Service providers working for a virtual marketplace company may be considered independent contractors when an economic independence is found between the provider and the company, the Labor Department said April 29.

The department said in Opinion Letter FLSA2019-6 that online- or smartphone-based referral businesses use a software platform to connects consumers to such enterprises. Services offered by the referral businesses include transportation, delivery, shopping, moving, cleaning, plumbing, and painting.

The letter, released in response to a private-sector opinion request, said that the client is a virtual marketplace referral service. The business neither employs workers or receives services from the provider, but as a matter of economic reality it is working for the consumer, not the virtual marketplace referral service, the letter said.

Client referral service require service providers to provide basic information, such as name, contact, and Social Security number, before the providers use its virtual marketplace referral service. Service providers also are required to self-certify their experience and qualifications, complete a background check through an accredited third party, complete an identity check, and accept terms of use and service agreements. The agreements classify the service providers as independent contractors; training and interviews are not required and service providers do not have to report to a physical office. Additionally, the virtual marketplace business issues the service providers’ Forms 1099-MISC, which reflect worker payments.

The service providers design their own schedules, determining when, where, and how much they are to work. The referral service does not impose requirements on how the service providers perform their work and and does not supervise, monitor, or control the work. The service providers also buy their own supplies and equipment, for which they are not reimbursed.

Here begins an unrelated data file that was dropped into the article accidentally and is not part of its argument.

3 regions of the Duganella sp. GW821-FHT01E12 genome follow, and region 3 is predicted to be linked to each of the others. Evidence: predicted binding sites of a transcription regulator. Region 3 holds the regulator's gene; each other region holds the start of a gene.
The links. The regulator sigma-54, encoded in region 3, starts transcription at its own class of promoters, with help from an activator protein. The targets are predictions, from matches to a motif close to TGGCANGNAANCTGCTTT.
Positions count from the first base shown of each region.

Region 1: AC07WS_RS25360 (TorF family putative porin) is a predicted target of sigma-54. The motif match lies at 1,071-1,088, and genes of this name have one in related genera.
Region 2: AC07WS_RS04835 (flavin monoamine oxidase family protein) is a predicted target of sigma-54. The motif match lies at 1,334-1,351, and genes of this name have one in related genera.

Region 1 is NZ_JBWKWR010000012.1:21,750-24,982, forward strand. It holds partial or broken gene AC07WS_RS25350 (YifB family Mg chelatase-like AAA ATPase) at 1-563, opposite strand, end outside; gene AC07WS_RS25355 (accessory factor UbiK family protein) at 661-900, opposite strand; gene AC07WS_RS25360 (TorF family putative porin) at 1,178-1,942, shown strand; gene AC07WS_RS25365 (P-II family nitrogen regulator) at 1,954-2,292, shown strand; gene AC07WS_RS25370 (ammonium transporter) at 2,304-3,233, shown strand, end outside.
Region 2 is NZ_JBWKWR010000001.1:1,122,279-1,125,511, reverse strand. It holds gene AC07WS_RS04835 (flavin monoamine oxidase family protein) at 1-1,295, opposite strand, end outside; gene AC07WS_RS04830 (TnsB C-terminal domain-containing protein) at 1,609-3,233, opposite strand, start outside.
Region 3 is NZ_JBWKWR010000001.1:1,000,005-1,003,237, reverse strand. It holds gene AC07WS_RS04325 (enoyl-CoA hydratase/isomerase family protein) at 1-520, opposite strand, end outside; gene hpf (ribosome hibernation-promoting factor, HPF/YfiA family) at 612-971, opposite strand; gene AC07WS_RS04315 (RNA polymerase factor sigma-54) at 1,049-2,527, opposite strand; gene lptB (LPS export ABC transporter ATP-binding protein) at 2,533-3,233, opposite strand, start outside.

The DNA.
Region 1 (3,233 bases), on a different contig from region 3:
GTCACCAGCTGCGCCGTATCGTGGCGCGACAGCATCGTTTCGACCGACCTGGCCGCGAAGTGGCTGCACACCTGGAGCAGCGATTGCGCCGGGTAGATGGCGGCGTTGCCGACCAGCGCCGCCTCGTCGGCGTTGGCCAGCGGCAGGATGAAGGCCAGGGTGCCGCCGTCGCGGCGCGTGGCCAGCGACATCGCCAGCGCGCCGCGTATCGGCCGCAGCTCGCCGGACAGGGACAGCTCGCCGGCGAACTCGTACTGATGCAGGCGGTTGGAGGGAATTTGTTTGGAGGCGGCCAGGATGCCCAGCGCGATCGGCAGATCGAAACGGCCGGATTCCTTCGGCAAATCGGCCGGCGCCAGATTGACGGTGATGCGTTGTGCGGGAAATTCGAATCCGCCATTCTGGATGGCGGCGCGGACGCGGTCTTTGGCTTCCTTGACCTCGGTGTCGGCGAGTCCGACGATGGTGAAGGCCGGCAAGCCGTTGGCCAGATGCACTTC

The Labor Department said the relationship resembles those of health-care providers that use a registry to obtain clients. The department’s Wage and Hour Division has said that such workers generally are independent contractors.

In determining economic dependence, the letter said the Labor Department considers the nature and degree of the potential employer’s control; the permanency of the working relationship; the worker’s investment in facilities and materials; the amount of skill, initiative, judgment, or foresight required for the worker’s services; the worker’s opportunity for profit or loss; and the extent of integration of the worker’s services into the potential employer’s business.

Given the facts in the opinion request, the letter said the virtual marketplace referral service:

•does not exert control over its service providers;

•lacks a permanent working relationship with service providers; and

•does not invest in facilities, equipment, or helpers for its service providers.

“The exercise of managerial discretion and the lack of training weighs in favor of independent contractor status,” as does the clients’ independence from the referral service as it relates to opportunities for profit and loss, the letter said.